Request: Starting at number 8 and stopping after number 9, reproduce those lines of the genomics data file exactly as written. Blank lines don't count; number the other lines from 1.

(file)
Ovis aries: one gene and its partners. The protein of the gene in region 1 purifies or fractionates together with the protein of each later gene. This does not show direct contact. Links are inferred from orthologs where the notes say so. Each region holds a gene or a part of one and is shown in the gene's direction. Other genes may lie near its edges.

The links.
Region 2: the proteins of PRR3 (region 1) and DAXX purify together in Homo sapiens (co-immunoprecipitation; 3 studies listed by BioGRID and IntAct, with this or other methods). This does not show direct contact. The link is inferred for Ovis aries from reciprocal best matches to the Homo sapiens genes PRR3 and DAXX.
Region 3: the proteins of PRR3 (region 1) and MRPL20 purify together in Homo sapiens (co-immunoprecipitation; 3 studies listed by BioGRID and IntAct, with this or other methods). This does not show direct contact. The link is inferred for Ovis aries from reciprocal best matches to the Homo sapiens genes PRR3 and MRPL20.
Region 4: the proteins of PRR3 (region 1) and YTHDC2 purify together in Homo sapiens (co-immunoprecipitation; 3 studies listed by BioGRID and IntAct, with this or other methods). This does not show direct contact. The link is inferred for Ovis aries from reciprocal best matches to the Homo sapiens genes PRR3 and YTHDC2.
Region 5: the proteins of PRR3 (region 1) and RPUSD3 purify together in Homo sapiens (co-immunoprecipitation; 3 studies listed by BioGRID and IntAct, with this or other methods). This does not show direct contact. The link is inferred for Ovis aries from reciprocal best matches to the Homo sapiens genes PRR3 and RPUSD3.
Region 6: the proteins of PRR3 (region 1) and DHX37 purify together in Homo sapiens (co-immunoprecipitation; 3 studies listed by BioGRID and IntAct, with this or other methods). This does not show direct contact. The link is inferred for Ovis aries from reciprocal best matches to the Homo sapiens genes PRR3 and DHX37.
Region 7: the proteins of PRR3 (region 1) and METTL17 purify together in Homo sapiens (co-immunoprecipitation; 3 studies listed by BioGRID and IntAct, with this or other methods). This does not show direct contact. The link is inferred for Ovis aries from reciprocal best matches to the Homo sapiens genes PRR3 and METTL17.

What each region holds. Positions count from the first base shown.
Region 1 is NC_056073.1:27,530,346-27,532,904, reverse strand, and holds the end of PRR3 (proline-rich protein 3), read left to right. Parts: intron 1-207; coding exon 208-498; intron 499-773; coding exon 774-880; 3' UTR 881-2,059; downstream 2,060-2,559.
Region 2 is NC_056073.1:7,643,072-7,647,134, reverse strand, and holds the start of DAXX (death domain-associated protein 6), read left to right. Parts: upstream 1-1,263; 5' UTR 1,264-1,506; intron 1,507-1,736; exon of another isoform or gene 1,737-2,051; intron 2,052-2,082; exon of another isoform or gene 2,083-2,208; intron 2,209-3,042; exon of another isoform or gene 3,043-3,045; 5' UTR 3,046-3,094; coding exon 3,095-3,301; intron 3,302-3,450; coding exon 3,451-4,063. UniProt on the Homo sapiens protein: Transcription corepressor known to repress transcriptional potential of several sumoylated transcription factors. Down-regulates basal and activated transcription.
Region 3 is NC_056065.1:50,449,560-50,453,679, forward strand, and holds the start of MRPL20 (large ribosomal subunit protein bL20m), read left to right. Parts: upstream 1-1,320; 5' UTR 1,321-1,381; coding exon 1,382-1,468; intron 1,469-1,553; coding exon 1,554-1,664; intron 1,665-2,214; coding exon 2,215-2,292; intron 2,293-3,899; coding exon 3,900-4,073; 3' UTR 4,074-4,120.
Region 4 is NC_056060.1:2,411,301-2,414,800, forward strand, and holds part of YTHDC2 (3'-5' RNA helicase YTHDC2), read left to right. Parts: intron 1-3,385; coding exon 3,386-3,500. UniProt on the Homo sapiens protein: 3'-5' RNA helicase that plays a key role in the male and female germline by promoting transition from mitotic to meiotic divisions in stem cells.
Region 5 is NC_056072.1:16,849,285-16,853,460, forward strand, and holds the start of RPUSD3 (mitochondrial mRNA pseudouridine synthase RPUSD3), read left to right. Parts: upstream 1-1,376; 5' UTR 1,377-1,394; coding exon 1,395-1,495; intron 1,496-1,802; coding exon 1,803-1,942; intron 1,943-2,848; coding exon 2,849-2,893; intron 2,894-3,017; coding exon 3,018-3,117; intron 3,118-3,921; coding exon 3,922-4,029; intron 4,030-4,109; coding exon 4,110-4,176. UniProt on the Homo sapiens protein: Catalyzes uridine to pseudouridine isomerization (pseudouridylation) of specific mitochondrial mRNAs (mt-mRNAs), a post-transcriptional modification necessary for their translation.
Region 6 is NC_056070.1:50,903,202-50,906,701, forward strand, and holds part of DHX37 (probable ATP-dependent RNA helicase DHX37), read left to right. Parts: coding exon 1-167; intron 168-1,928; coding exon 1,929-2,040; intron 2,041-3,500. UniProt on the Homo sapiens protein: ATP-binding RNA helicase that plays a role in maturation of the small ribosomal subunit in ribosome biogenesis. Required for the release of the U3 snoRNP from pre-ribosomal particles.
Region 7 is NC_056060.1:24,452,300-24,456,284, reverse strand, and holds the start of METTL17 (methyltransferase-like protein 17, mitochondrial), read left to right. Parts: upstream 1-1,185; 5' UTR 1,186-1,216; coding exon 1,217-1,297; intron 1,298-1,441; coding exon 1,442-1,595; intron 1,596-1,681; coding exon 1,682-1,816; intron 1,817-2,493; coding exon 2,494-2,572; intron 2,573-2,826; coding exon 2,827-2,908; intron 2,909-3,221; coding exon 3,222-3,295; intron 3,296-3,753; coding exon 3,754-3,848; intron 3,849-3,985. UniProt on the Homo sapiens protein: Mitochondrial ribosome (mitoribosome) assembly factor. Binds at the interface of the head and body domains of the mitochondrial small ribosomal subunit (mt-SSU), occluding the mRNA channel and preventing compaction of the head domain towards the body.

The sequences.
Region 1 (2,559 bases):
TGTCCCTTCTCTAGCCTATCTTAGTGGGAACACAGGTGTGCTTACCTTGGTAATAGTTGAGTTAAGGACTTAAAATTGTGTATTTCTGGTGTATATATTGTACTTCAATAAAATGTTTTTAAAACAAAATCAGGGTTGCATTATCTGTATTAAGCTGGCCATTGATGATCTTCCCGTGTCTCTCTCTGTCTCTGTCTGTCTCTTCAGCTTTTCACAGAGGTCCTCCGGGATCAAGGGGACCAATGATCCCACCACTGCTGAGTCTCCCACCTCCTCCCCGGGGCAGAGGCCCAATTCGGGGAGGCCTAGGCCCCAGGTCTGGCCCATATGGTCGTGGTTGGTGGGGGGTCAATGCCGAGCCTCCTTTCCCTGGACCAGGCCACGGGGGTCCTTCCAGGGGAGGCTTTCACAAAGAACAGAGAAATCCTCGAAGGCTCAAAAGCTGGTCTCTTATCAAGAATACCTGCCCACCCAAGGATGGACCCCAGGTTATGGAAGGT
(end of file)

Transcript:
Region 7: the proteins of PRR3 (region 1) and METTL17 purify together in Homo sapiens (co-immunoprecipitation; 3 studies listed by BioGRID and IntAct, with this or other methods). This does not show direct contact. The link is inferred for Ovis aries from reciprocal best matches to the Homo sapiens genes PRR3 and METTL17.

What each region holds. Positions count from the first base shown.